The evidence is there to get the balance right. Though the term “balanced literacy” is in widespread use, it is too often used to describe approaches with “a bit of everything”. In our view, it is time to reclaim a term such as balanced instruction and recast it in a more nuanced way that is informed by a deep understanding of how reading develops.
This requires training teachers in how the writing system works, and how the broader language system it represents underpins the process of becoming a reader. Reading is multifaceted – children must learn alphabetic decoding, fluent word reading and text comprehension – but this does not mean that instructional time should be devoted to all of these skills at all times.
Rather, instructional regimes to support these various abilities are likely to be most effective at different and particular points in development, and precious teaching time should be structured to reflect this.
Returning to Huey’s words from more than 100 years ago, we are reminded not just of the magnitude of what we do when we read, but also of the status of reading as an extraordinary cultural invention. He argued that to “completely analyse what we do when we read” would be at the pinnacle of achievements “for it would be to describe very many of the most intricate workings of the human mind, as well as to unravel the tangled story of the most remarkable specific performance that civilisation has learned in all its history”.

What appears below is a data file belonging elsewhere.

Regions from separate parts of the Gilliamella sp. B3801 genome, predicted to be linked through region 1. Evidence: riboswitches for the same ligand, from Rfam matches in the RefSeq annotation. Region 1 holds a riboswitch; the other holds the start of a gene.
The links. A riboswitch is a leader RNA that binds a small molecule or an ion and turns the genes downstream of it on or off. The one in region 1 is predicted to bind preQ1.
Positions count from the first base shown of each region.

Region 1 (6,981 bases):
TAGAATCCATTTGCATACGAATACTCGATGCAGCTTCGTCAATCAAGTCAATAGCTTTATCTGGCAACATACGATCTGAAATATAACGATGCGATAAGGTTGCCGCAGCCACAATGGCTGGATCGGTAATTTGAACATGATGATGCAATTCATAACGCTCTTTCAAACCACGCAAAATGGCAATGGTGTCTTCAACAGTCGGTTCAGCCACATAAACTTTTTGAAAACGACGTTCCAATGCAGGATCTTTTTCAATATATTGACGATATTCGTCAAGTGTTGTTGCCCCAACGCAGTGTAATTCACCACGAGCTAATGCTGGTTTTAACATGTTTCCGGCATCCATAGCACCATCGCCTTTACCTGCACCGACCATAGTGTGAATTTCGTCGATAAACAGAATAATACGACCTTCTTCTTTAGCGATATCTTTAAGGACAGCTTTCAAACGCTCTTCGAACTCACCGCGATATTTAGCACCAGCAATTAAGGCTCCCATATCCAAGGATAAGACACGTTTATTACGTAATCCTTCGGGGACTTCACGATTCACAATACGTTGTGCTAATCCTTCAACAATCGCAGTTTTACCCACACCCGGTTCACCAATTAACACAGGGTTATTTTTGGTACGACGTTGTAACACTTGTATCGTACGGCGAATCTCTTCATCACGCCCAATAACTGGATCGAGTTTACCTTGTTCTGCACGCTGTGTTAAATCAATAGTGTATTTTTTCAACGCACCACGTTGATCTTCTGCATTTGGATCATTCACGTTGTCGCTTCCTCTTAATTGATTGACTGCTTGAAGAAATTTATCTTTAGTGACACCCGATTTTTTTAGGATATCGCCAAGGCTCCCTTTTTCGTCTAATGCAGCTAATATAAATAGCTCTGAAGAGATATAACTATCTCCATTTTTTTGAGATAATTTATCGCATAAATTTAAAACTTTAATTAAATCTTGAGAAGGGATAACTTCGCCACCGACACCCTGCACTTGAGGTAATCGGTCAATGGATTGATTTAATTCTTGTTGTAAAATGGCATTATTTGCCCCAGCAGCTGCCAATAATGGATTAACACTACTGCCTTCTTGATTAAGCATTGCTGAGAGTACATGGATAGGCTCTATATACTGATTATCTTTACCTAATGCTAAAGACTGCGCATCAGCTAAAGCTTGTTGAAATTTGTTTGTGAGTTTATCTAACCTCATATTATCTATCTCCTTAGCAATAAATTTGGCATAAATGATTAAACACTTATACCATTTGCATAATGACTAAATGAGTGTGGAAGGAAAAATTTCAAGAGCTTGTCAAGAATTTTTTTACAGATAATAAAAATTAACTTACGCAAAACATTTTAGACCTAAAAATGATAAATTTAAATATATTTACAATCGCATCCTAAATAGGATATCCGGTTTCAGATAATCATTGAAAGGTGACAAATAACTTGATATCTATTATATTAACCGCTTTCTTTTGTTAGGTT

Those tasked with the difficult job of teaching reading are opening children to this wonderful process – and all that follows from being able to read well. The evidence is now there to support teachers with this endeavour, and to finally end the reading wars.
Kate Nation is professor of experimental psychology at the University of Oxford and directs its language and cognitive development research group. Kathleen Rastle is professor of cognitive psychology at Royal Holloway, University of London, and directs its language, learning and cognition lab. Anne Castles is professor of psychology at Macquarie University in Sydney and deputy director of the ARC Centre of Excellence in Cognition and its Disorders